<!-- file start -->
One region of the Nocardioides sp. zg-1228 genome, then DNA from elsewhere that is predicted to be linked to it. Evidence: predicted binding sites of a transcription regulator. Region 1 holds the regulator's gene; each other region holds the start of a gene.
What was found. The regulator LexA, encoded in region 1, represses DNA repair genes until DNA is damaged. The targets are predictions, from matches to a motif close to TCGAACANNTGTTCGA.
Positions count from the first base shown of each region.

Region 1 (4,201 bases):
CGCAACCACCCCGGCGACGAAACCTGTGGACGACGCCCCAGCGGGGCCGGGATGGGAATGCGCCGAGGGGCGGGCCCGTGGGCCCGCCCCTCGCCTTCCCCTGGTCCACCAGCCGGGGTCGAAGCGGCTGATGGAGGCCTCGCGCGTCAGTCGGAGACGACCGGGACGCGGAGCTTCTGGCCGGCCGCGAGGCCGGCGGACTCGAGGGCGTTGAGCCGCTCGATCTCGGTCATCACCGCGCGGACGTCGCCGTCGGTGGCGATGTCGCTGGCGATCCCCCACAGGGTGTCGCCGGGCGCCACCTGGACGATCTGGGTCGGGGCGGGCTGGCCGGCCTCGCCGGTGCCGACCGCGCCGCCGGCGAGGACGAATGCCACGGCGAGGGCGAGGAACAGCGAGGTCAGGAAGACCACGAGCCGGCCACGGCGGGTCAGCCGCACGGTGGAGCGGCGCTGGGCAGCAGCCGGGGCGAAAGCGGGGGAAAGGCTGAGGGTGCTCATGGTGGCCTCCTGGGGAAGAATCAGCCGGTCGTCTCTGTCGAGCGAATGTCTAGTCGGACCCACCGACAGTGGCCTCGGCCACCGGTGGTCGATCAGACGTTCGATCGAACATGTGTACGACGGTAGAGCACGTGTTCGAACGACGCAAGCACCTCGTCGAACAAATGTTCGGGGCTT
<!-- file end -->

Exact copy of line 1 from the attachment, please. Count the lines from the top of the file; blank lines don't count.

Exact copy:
One region of the Nocardioides sp. zg-1228 genome, then DNA from elsewhere that is predicted to be linked to it. Evidence: predicted binding sites of a transcription regulator. Region 1 holds the regulator's gene; each other region holds the start of a gene.